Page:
It’s not that I’m “just having sex” with her, but then it’s not quite love that I am making, either.

So Peador, what are you doing still screwing her? I don’t know. I really don’t know. And I don’t know what to say to calm her anger or reassure her. All I can do is try to make a gesture of affection, to kiss her tenderly on her back and pull her closer to me.

“But,” she says, softening, “if you want something more . . . ”

I kiss her on the lips, then maneuver above her, gently spreading her legs and easing inside her for the third time this morning.


Reina and I went to the neighborhood yakitori-ya after work the evening following the disaster with Mie.

Feeling as if I’d been pulled emotionally and physically, through a wringer, I didn’t feel much like eating. I pushed the menu aside, and told the master to just bring me a beer.

“Bottle or draught?”

“Draught. Biggest you’ve got.”

Futsukayoi?” he said, asking if I had a hangover.

Hai,” I answered, massaging my temples.

The master laughed heartily and hollered back to the kitchen, “Nama iccho!

As if on cue, a middle-aged woman in a white kerchief and smock emerged from behind a dingy noren curtain with my personal savior in a tall mug, frosted with ice. I mumbled “kampai” to myself, and started glug-glug-glugging away.

The cold beer soothed my parched throat, tamed the nausea in my gut, and loosened the screws on my temples.

Close, but not quite there yet. Waving the woman in the kerchief over, I gave her the empty mug and asked for another: “Moh ippai.”

Judging by the way Reina eyed me I could tell she wasn’t impressed.

“Trust me,” I assured her. “I know what I’m doing.”

“And that’s supposed to help?”

“Reina, it is the only thing that does help.”

I had tried their vile little bottles of elixir concocted from turtle blood, deer horn, horse testicles, and what have you, but they didn’t do a damned thing except leave a foul taste in my mouth. Beer, glorious beer, on the other hand, worked like a charm. Nothing beat it for the hangover. Of course, I was well aware that pounding beer after beer wouldn’t cancel the previous night’s debt. No, all I could hope for was breaking the hangover down into manageable installments.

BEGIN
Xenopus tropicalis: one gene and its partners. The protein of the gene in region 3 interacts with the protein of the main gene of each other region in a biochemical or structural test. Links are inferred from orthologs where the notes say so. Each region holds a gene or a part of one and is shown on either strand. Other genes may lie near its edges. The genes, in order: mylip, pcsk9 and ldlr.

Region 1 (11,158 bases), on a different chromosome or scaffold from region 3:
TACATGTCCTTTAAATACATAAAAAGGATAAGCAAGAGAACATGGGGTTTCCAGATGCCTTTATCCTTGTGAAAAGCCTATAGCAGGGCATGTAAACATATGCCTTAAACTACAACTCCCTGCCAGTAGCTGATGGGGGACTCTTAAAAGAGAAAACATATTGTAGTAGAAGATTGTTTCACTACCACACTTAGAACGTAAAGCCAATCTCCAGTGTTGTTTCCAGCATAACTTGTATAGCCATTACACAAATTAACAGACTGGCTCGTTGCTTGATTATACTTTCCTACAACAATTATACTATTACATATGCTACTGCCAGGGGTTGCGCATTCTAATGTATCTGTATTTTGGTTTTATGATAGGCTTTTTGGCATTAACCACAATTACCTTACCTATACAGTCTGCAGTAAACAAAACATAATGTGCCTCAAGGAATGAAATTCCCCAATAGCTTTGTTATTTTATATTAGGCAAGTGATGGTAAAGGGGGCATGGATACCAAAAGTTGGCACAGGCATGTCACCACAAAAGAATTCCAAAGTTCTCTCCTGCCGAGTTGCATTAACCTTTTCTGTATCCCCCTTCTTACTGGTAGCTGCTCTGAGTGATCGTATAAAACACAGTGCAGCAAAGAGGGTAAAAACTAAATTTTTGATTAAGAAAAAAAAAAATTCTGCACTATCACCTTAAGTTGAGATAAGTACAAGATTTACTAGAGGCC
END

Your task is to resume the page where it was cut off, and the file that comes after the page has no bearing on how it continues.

“You know what we call that in Japanese?” Reina asked.

“What? Drinking when you’re hungover? Mukae zake, of course.”

“Eh? How do you know?”

“I’m Irish, Reina. Words like ‘Hair of the dog’ constitute a basic survival phrase for my race. And, I’ll also have you know, the very first Chinese character I ever learned was ‘sake‘.”

Aruchû des’ne,” she said, calling me an alcoholic.

Hai, aruchû desu!” And, there you have it. I admitted to being a drunk. I was now theoretically one step closer to becoming a reformed alcoholic. But good God, where would the fun in that be?

The woman in the kerchief came to my rescue me with another chilled mug of beer. One step forward, two steps back; the folks at AA would have to start their meeting without me.

Let me tell you, it was with great relief when I first learned of the Japanese affinity for the drunk. Staggering home after three or four too many seemed to be a national pastime of sorts, second only to beisuboru and Sumo. And, best of all, you didn’t have to suffer through the guilt trip “concerned friends” would lay into you the way you had to in the States if you enjoyed the pint too much. No, tell someone here you liked to drink, and they’d buy you a bottle of expensive Scotch or shôchu. Mention that you’re hungover, and they’d kindly offer you mukae zake.

Kampai,” I said with a little more life in me this time and clinked my mug against Reina’s glass of oolong tea.

“Can I have a sip?” she asked.


She took a healthy swig of beer, let out a long sigh, then started at it again, and ended up drinking half of my beer.

“You want to order one for yourself?”

“I do, but, um . . . ” she replied.

“But, what?”

“But, one will just lead to two and . . . ”

“And who’s the aruchû now, Reina?”

“You are! You should have seen yourself last night.”


I was hoping we wouldn’t have to go down that road, that Reina would have the decency to let me forget about the whole evening.

The details of the previous night were like disconcerting pieces to an incomplete jigsaw puzzle. Every now and then, an image would flicker through the haze just long enough for me to grab it, turn the image around, and try to guess where it fit into the big, incommodious picture.

Though I clearly remembered collapsing to the floor of the phone booth and wailing like a kicked dog after calling Reina, how I had got home was still obscured in a pea soup fog of amnesia. For all I know, I may very well have been beamed up to the Mother Ship, anal-probed, and dropped like a spent cartridge just outside my apartment building. In any event, Reina had been waiting for me at the gate of my apartment, crouched down and playing with a stray bob-tailed cat when I arrived.

“Been here long?” I asked.

“No,” she said, standing up, and straightening her skirt.

The spectacle I had made of myself in front of Mie, however, was burned into my memory. And as I revisited the awful night in my mind, sketchy details I would have preferred to forget started trickling in.

The soup thinned and I remembered collapsing to the floor of the phone booth, banging my head against the glass door, and, staggering–yes, that was how I had got home–staggering, and attacking piles of garbage outside of condominiums, yelling “Why, Mie? Why?” all the way home.


Each time Reina ordered something, the master would echo her order in a booming voice, then remove two skewers of each from a refrigerated display case before us that ran the length of the counter.